COLUMBUS—Today, State Representatives Jonathan Dever (R-Madeira) and Robert McColley (R-Napoleon) introduced legislation granting consumer protections for the millions of Ohioans who participate in fantasy sports, as well as providing sensible standards to ensure the industry operates in a transparent and accountable manner.
House Bill 132 was developed and carefully drafted in coordination with Attorney General Mike DeWine’s office, the Ohio Casino Control Commission, stakeholders from the fantasy sports industry and Ohio fantasy sports participants.
“Each day countless Ohioans participate in daily fantasy sports,” Dever said. “House Bill 132 assures that these participants are protected under the law, while increasing the accountability of fantasy sports operators.”
The legislation updates antiquated state laws to make it clear fantasy sports are legal in Ohio and installs important consumer protections. Together, these reforms aim to create a clear set of regulations fantasy sports companies must follow to operate in Ohio. Ten other states have recently passed similar legislation, and dozens of other states are moving in the same direction.
“House Bill 132 seeks to clarify the legality of daily fantasy sports and ensure Ohioans are able to continue enjoying them,” McColley said.
HB 132 defines a “fantasy sports contest” by using the guidelines already defined in federal law (The Unlawful Internet Gambling Enforcement Act of 2006.), which specifically states fantasy sport are legal contests of skill. This would remove any doubt about the legality of fantasy sports in Ohio. It also installs light-touch consumer protection regulations that all companies operating fantasy sports contest in Ohio must follow, utilizing rules established and enforced by the Ohio Casino Control Commission.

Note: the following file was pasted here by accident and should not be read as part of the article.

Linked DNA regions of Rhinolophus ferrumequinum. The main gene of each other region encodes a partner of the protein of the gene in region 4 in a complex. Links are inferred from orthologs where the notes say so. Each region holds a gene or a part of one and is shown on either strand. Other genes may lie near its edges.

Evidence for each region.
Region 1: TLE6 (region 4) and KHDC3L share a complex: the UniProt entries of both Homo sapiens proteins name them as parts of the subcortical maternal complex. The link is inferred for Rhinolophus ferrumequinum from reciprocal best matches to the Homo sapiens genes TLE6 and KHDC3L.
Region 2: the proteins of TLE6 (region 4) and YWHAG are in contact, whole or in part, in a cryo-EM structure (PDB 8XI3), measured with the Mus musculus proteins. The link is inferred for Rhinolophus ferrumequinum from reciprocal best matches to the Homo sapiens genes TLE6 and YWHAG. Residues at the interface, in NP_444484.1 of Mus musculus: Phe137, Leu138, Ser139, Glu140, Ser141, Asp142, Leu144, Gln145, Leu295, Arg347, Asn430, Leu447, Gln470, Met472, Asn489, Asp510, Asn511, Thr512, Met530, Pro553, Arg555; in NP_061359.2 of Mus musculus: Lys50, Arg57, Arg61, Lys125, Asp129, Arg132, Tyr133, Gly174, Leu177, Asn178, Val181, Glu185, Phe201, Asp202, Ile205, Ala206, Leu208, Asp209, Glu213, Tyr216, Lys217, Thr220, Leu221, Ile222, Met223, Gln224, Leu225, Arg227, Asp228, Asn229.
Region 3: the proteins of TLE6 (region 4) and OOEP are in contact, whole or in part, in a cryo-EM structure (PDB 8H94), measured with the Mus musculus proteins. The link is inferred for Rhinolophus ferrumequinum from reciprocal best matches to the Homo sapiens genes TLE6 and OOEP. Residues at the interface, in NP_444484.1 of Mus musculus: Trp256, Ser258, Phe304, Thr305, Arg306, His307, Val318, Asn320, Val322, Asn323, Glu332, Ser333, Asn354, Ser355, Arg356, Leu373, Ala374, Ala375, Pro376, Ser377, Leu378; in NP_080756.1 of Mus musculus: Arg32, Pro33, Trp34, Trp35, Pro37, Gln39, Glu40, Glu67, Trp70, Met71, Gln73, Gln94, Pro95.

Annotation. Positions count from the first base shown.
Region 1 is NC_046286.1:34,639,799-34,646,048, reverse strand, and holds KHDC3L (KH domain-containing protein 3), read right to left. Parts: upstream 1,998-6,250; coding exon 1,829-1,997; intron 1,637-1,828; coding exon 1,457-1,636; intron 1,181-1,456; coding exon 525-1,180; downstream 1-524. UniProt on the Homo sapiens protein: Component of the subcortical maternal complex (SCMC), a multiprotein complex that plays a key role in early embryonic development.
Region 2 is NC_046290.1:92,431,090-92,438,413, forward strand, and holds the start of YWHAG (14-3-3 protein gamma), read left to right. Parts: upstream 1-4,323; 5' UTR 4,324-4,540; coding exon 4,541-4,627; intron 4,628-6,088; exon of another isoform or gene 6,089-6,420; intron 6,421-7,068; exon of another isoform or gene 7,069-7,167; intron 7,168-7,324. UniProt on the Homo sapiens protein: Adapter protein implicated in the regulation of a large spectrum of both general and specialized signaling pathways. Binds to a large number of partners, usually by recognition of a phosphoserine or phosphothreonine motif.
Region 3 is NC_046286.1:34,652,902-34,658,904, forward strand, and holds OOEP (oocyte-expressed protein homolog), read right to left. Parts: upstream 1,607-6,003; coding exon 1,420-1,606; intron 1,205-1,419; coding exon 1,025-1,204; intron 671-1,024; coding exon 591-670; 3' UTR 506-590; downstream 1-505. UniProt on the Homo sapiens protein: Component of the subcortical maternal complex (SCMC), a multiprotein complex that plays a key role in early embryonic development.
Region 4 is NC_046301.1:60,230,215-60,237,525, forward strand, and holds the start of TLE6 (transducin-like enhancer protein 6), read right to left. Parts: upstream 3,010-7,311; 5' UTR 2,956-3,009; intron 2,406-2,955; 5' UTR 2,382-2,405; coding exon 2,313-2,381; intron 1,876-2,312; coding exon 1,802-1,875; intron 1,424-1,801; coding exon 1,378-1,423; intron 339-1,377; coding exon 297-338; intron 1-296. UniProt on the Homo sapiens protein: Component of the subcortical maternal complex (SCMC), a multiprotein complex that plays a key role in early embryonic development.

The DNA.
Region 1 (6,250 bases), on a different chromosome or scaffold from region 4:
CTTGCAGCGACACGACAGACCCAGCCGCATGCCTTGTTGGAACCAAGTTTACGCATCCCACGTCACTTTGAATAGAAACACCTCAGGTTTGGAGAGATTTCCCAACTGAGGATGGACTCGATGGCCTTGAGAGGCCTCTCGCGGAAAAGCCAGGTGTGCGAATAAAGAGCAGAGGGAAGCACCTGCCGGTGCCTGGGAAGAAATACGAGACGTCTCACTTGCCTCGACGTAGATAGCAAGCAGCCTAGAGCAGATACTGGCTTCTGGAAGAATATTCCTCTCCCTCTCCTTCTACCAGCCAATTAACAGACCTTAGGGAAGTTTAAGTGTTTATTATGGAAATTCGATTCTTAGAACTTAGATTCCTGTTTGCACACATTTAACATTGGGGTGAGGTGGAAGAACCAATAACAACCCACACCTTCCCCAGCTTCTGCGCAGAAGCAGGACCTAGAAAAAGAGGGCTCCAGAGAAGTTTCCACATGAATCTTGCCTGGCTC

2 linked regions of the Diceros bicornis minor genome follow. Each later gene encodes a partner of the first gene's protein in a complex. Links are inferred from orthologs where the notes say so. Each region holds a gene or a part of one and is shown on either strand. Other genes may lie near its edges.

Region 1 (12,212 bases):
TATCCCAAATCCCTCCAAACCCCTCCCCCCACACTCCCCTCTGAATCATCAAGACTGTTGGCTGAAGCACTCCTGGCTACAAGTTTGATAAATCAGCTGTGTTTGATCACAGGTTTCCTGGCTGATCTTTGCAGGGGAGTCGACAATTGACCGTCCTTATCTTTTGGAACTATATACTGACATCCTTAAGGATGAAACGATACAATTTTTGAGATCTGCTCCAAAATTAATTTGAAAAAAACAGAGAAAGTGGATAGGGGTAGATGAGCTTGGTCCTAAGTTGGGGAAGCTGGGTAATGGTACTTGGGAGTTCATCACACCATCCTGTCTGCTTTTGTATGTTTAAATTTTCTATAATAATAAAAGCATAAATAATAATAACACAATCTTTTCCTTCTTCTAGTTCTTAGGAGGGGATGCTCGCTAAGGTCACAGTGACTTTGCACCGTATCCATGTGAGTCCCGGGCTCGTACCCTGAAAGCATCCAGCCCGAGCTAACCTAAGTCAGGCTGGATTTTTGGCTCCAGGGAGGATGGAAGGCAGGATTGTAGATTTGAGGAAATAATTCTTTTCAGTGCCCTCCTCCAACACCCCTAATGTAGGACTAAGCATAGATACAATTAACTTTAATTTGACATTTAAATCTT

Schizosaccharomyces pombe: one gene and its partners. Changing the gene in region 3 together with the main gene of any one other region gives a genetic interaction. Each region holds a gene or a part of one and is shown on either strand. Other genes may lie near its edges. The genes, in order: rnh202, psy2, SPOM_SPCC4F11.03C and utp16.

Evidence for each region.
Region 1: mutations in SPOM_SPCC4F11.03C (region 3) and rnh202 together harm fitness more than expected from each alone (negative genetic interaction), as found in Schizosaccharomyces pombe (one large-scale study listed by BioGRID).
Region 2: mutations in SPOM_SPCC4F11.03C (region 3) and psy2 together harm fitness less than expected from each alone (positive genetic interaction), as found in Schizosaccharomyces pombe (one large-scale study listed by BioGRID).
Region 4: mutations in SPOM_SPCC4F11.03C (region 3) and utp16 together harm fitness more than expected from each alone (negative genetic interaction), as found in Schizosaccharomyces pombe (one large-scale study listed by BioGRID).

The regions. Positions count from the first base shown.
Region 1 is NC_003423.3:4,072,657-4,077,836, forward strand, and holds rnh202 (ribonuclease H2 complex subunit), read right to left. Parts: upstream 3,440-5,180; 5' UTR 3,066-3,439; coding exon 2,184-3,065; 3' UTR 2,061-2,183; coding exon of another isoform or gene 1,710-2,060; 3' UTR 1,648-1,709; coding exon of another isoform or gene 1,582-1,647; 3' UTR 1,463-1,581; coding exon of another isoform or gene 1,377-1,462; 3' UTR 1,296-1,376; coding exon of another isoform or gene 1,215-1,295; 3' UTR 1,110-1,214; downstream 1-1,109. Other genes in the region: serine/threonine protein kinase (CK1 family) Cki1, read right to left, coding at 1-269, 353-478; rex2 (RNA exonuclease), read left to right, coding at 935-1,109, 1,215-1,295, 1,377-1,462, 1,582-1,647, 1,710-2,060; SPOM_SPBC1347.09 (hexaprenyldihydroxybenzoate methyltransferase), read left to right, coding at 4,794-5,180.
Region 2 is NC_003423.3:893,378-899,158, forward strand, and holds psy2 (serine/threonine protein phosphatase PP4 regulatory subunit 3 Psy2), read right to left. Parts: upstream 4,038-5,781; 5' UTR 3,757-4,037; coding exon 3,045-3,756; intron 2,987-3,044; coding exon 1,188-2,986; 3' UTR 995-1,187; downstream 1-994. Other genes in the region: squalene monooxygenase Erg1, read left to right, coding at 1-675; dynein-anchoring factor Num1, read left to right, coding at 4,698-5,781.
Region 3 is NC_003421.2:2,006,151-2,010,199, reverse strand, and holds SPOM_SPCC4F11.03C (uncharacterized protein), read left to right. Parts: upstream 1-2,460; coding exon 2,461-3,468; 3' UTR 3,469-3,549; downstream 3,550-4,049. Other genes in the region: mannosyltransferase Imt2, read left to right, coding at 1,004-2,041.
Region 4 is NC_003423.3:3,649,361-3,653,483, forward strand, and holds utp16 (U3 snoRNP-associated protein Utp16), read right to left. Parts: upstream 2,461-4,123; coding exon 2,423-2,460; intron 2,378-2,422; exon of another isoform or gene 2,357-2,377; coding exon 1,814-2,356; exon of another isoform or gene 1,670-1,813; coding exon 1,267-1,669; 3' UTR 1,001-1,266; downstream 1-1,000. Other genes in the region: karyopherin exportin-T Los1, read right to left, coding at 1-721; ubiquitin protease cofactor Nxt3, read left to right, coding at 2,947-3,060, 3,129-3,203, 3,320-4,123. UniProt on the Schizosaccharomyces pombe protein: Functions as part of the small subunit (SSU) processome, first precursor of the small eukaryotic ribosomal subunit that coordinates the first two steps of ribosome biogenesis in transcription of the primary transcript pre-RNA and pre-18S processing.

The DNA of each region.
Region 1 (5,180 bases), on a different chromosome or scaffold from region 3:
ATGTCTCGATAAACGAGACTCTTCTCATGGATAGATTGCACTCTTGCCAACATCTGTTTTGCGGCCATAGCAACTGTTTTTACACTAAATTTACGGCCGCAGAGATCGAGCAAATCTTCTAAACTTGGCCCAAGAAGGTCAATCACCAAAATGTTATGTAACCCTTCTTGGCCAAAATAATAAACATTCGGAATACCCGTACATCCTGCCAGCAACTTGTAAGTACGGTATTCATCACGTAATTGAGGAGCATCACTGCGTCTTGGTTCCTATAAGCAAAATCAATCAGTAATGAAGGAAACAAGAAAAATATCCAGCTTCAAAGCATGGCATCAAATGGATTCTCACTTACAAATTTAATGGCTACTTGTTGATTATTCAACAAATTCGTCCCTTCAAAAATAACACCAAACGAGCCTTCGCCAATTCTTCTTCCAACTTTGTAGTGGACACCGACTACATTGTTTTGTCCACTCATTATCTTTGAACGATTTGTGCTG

Other provisions include:
• Ensuring players are 18 or older
• Requiring all fantasy game operators to be licensed by the state
• Offering introductory on-boarding for new players
• Prohibiting any contest based on a collegiate or high school sport or athletic event
• Restricting employees of fantasy sports contest companies from playing
• Requiring “highly experienced players” to be clearly identified for all users to see
• Disclosing the number of entries a player may submit to each contest and the number of total entries allowed for each contest
• Taking measures to protect the privacy and online security of players and their accounts
• Keeping player funds separate from operating funds, ensuring player money is accessible at all times
The bill now awaits assignment to a House committee, as well as further testimony.